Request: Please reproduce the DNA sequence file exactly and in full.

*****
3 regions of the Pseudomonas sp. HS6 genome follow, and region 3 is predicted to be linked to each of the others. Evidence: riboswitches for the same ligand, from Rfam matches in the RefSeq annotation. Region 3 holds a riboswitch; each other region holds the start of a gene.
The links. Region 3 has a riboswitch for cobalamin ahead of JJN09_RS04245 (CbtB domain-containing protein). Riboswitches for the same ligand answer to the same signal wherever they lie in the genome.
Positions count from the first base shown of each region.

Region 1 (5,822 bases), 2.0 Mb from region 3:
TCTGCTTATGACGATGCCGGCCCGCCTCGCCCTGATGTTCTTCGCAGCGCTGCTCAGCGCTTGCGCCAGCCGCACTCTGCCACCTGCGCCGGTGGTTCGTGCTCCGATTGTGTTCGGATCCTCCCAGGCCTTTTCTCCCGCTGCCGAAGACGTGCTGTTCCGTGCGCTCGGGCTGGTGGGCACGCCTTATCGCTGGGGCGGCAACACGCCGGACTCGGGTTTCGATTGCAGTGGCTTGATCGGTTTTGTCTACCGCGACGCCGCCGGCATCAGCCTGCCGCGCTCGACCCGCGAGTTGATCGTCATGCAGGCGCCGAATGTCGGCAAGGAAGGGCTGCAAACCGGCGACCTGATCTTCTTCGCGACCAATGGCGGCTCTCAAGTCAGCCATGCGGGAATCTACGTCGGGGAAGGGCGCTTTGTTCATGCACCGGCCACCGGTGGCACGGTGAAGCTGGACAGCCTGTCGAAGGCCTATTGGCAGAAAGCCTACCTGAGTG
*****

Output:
3 regions of the Pseudomonas sp. HS6 genome follow, and region 3 is predicted to be linked to each of the others. Evidence: riboswitches for the same ligand, from Rfam matches in the RefSeq annotation. Region 3 holds a riboswitch; each other region holds the start of a gene.
The links. Region 3 has a riboswitch for cobalamin ahead of JJN09_RS04245 (CbtB domain-containing protein). Riboswitches for the same ligand answer to the same signal wherever they lie in the genome.
Positions count from the first base shown of each region.

Region 1 (5,822 bases), 2.0 Mb from region 3:
TCTGCTTATGACGATGCCGGCCCGCCTCGCCCTGATGTTCTTCGCAGCGCTGCTCAGCGCTTGCGCCAGCCGCACTCTGCCACCTGCGCCGGTGGTTCGTGCTCCGATTGTGTTCGGATCCTCCCAGGCCTTTTCTCCCGCTGCCGAAGACGTGCTGTTCCGTGCGCTCGGGCTGGTGGGCACGCCTTATCGCTGGGGCGGCAACACGCCGGACTCGGGTTTCGATTGCAGTGGCTTGATCGGTTTTGTCTACCGCGACGCCGCCGGCATCAGCCTGCCGCGCTCGACCCGCGAGTTGATCGTCATGCAGGCGCCGAATGTCGGCAAGGAAGGGCTGCAAACCGGCGACCTGATCTTCTTCGCGACCAATGGCGGCTCTCAAGTCAGCCATGCGGGAATCTACGTCGGGGAAGGGCGCTTTGTTCATGCACCGGCCACCGGTGGCACGGTGAAGCTGGACAGCCTGTCGAAGGCCTATTGGCAGAAAGCCTACCTGAGTG